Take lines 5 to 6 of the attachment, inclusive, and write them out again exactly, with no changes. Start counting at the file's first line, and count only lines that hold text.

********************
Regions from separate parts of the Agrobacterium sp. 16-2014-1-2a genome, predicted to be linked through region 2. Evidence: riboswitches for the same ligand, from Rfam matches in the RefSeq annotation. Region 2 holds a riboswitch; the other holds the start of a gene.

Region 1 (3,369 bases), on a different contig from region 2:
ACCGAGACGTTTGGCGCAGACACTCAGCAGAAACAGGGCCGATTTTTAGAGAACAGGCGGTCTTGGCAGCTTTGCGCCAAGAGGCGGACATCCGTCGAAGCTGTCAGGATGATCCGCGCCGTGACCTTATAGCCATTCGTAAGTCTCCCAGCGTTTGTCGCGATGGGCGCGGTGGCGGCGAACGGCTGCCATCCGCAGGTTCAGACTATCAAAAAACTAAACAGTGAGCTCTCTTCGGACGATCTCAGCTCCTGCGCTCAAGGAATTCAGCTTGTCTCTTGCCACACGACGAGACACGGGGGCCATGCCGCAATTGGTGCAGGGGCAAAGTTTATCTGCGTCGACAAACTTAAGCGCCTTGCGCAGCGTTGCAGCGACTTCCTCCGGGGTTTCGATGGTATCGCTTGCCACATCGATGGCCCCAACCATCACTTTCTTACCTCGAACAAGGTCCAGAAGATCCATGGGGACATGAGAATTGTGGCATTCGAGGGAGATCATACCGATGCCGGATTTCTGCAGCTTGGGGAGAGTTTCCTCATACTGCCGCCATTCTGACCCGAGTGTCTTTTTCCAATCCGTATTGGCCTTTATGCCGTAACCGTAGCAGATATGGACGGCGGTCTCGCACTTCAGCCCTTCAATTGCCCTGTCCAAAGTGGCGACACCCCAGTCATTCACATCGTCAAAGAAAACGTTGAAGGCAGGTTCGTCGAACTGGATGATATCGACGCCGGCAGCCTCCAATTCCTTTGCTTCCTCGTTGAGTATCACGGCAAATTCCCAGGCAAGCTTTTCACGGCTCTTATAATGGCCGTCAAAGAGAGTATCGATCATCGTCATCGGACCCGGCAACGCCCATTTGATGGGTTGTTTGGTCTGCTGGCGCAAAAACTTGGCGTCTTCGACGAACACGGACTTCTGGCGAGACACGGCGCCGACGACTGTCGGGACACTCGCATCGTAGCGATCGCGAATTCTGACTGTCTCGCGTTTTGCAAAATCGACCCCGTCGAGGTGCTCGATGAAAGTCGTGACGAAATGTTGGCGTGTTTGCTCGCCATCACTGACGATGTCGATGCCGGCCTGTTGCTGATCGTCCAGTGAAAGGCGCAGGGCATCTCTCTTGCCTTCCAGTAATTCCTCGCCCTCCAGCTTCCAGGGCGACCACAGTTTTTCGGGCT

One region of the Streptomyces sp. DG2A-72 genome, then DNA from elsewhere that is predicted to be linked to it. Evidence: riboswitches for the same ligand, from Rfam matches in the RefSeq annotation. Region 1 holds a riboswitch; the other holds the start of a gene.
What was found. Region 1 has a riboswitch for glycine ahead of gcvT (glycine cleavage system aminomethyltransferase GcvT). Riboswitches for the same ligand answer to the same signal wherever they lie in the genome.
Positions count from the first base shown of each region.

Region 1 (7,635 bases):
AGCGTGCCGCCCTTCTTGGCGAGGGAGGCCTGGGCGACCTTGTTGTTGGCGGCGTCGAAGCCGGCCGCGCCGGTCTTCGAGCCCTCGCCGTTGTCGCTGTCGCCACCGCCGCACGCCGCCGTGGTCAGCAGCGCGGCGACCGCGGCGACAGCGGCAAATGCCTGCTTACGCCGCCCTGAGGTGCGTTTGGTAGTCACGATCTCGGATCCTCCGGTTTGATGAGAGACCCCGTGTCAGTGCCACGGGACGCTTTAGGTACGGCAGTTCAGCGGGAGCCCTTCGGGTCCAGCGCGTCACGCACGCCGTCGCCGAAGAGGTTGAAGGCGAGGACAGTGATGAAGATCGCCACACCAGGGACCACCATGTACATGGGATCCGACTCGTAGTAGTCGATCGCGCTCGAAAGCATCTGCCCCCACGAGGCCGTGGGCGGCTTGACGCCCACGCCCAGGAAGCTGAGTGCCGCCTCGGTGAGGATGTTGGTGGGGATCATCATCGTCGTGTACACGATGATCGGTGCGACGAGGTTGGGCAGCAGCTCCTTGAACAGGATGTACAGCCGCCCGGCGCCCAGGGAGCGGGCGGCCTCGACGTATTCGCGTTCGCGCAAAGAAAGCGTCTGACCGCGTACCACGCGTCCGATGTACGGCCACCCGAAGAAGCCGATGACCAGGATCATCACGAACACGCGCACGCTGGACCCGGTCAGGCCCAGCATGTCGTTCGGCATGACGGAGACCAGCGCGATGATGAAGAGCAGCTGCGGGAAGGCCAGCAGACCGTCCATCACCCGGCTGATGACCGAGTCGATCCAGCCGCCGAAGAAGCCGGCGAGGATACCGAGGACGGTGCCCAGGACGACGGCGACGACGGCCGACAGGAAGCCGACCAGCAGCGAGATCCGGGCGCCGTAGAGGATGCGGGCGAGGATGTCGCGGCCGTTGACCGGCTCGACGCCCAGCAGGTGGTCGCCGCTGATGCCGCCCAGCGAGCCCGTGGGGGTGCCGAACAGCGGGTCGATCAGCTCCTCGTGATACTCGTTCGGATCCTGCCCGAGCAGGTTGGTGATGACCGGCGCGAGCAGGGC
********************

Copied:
What was found. Region 1 has a riboswitch for glycine ahead of gcvT (glycine cleavage system aminomethyltransferase GcvT). Riboswitches for the same ligand answer to the same signal wherever they lie in the genome.
Positions count from the first base shown of each region.